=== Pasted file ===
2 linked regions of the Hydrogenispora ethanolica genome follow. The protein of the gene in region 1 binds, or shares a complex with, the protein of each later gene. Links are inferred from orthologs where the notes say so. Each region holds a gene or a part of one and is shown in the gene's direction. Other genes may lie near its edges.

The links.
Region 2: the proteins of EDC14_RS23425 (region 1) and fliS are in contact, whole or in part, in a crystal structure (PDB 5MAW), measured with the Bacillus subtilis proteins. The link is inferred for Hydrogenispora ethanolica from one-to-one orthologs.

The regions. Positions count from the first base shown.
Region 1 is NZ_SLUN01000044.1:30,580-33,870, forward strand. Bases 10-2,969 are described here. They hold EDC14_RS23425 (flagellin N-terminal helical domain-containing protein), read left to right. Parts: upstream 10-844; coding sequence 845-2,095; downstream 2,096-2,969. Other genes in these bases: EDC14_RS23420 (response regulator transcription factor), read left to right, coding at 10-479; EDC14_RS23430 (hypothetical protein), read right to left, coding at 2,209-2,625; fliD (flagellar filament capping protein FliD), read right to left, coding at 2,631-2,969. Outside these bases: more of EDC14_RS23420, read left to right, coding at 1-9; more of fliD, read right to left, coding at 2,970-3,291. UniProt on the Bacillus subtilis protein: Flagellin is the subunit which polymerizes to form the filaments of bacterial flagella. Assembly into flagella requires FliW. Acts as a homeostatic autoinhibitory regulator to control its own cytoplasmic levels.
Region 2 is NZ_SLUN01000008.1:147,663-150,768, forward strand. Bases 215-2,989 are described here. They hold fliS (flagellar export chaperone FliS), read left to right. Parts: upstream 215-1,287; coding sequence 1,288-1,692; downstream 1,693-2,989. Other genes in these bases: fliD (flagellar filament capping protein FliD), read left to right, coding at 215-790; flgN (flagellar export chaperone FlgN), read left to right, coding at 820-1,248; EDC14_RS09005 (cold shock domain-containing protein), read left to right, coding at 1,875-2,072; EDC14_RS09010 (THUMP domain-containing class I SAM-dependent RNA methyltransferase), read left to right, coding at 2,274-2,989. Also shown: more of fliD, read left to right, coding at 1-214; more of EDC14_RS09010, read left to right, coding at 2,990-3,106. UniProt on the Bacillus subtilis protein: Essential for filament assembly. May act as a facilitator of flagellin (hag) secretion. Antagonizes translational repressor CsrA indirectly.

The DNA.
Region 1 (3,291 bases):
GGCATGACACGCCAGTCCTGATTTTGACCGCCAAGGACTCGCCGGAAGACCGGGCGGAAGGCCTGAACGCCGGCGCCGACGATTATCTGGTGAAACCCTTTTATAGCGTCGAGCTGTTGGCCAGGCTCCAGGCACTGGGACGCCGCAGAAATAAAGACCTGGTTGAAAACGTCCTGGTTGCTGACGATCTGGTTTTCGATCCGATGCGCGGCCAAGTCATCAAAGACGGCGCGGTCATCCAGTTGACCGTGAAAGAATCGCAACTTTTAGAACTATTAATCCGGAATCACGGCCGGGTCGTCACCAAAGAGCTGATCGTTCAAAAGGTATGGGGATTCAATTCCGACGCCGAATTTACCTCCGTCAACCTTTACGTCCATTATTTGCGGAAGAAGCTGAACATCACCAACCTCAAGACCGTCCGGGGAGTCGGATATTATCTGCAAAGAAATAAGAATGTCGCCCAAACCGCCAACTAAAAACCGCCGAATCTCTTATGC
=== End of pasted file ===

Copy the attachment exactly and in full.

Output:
2 linked regions of the Hydrogenispora ethanolica genome follow. The protein of the gene in region 1 binds, or shares a complex with, the protein of each later gene. Links are inferred from orthologs where the notes say so. Each region holds a gene or a part of one and is shown in the gene's direction. Other genes may lie near its edges.

The links.
Region 2: the proteins of EDC14_RS23425 (region 1) and fliS are in contact, whole or in part, in a crystal structure (PDB 5MAW), measured with the Bacillus subtilis proteins. The link is inferred for Hydrogenispora ethanolica from one-to-one orthologs.

The regions. Positions count from the first base shown.
Region 1 is NZ_SLUN01000044.1:30,580-33,870, forward strand. Bases 10-2,969 are described here. They hold EDC14_RS23425 (flagellin N-terminal helical domain-containing protein), read left to right. Parts: upstream 10-844; coding sequence 845-2,095; downstream 2,096-2,969. Other genes in these bases: EDC14_RS23420 (response regulator transcription factor), read left to right, coding at 10-479; EDC14_RS23430 (hypothetical protein), read right to left, coding at 2,209-2,625; fliD (flagellar filament capping protein FliD), read right to left, coding at 2,631-2,969. Outside these bases: more of EDC14_RS23420, read left to right, coding at 1-9; more of fliD, read right to left, coding at 2,970-3,291. UniProt on the Bacillus subtilis protein: Flagellin is the subunit which polymerizes to form the filaments of bacterial flagella. Assembly into flagella requires FliW. Acts as a homeostatic autoinhibitory regulator to control its own cytoplasmic levels.
Region 2 is NZ_SLUN01000008.1:147,663-150,768, forward strand. Bases 215-2,989 are described here. They hold fliS (flagellar export chaperone FliS), read left to right. Parts: upstream 215-1,287; coding sequence 1,288-1,692; downstream 1,693-2,989. Other genes in these bases: fliD (flagellar filament capping protein FliD), read left to right, coding at 215-790; flgN (flagellar export chaperone FlgN), read left to right, coding at 820-1,248; EDC14_RS09005 (cold shock domain-containing protein), read left to right, coding at 1,875-2,072; EDC14_RS09010 (THUMP domain-containing class I SAM-dependent RNA methyltransferase), read left to right, coding at 2,274-2,989. Also shown: more of fliD, read left to right, coding at 1-214; more of EDC14_RS09010, read left to right, coding at 2,990-3,106. UniProt on the Bacillus subtilis protein: Essential for filament assembly. May act as a facilitator of flagellin (hag) secretion. Antagonizes translational repressor CsrA indirectly.

The DNA.
Region 1 (3,291 bases):
GGCATGACACGCCAGTCCTGATTTTGACCGCCAAGGACTCGCCGGAAGACCGGGCGGAAGGCCTGAACGCCGGCGCCGACGATTATCTGGTGAAACCCTTTTATAGCGTCGAGCTGTTGGCCAGGCTCCAGGCACTGGGACGCCGCAGAAATAAAGACCTGGTTGAAAACGTCCTGGTTGCTGACGATCTGGTTTTCGATCCGATGCGCGGCCAAGTCATCAAAGACGGCGCGGTCATCCAGTTGACCGTGAAAGAATCGCAACTTTTAGAACTATTAATCCGGAATCACGGCCGGGTCGTCACCAAAGAGCTGATCGTTCAAAAGGTATGGGGATTCAATTCCGACGCCGAATTTACCTCCGTCAACCTTTACGTCCATTATTTGCGGAAGAAGCTGAACATCACCAACCTCAAGACCGTCCGGGGAGTCGGATATTATCTGCAAAGAAATAAGAATGTCGCCCAAACCGCCAACTAAAAACCGCCGAATCTCTTATGC